Health Officials in Scotland Uphold Ban on Blood Donations From MSM
Scottish health officials Tuesday rejected calls to allow men who have sex with men to donate blood, citing concerns about the number of HIV cases in the population, The Scotsman reports. National Director of the Scottish National Blood Transfusion Service Keith Thompson said the lifetime ban against MSM is in place to ensure the safety of blood donations, but advocates have said that the restrictions are discriminatory and that the ban hinders efforts to alleviate blood shortages in the country. The Scotsman reports that 86% of new HIV cases in Scotland are recorded among MSM.
Thompson said that approximately one-third of blood donations that were found to contain HIV were traced to MSM and that it is not possible at this time for blood service staff to safely differentiate between MSM whose behavior would put them at high risk for HIV and those whose behavior would not. Careful donor selection is the only defense against this and any issues surrounding the screening of blood donations, SNBTS officials said, adding that other groups that are prevented from donating blood include people who have had sex with a commercial sex worker, injection drug user or in a country with a high HIV burden in the past year.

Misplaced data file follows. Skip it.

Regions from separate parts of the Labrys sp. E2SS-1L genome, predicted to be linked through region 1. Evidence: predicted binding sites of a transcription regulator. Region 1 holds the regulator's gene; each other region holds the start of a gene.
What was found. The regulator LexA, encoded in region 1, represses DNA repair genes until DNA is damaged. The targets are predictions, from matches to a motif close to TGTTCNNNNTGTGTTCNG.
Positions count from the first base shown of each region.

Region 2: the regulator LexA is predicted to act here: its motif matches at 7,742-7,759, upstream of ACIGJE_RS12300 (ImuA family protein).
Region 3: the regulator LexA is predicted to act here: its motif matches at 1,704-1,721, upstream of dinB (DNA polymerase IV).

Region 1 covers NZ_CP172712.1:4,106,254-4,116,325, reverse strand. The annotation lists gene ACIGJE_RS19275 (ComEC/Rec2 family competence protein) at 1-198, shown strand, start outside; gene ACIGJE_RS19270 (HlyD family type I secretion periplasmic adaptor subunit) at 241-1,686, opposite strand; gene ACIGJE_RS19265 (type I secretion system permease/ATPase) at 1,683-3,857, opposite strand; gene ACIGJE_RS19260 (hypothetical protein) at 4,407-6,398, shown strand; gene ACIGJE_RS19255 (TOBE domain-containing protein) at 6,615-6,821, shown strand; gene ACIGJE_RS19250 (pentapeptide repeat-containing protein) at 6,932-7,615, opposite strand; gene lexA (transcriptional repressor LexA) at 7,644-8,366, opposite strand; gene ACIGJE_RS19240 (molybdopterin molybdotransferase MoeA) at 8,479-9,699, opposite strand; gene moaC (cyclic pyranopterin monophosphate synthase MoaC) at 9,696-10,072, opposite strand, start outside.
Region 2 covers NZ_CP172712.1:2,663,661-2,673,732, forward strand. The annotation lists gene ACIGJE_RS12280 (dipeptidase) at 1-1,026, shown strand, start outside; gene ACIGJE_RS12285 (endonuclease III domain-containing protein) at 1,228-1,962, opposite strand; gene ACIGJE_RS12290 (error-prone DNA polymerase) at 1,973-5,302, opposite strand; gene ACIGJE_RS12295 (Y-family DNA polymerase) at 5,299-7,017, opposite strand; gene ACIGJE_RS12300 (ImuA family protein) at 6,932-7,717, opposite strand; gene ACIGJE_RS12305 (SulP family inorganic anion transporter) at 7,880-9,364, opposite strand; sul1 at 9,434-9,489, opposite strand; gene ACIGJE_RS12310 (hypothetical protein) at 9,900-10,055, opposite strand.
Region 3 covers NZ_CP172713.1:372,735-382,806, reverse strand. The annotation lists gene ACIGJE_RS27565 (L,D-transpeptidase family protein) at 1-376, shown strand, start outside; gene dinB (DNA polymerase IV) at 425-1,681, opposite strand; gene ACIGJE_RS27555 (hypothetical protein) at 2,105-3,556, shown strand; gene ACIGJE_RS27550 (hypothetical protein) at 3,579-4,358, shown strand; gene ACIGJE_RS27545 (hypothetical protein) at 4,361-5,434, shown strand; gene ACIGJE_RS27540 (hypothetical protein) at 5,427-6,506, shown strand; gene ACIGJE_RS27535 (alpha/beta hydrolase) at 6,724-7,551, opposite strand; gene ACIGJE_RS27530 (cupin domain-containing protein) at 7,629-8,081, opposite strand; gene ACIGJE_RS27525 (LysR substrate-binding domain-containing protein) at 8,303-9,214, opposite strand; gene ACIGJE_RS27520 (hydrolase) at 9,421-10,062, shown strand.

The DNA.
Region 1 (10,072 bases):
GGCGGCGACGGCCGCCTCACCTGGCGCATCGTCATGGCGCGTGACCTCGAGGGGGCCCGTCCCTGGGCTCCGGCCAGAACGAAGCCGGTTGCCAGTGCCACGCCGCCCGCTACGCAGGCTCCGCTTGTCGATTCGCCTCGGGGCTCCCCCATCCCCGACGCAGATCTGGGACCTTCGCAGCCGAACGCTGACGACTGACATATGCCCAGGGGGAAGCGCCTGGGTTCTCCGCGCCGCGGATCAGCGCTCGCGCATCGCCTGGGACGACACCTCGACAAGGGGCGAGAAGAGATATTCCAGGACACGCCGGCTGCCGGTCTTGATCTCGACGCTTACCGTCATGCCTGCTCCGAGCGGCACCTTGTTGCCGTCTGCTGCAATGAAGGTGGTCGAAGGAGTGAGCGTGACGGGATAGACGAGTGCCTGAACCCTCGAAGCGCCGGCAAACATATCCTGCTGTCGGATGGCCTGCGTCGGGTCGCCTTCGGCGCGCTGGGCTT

The announcement was in response to a petition submitted to the Scottish Parliament calling for a review on donation rules to allow certain MSM to give blood. The petition was supported by groups such as Stonewall Scotland, the National Union of Students and Bloodban, which called the restrictions "outdated, stereotypical and discriminatory towards healthy" MSM. Calum Irving, director of Stonewall Scotland, said the group believes the "blood ban is discriminatory and should be lifted," adding that SNBTS is "applying one rule for gay people and another for straight people." A Scottish government spokesperson said that officials "recognize that many [MSM] sincerely wish to help patients by giving blood and may be frustrated as a result of this rule. Advances in blood transfusion safety procedures may allow gay and bisexual men to donate in the future, but, until then, priority has to be given to securing the safety of the blood supply" (Moss, The Scotsman, 11/5).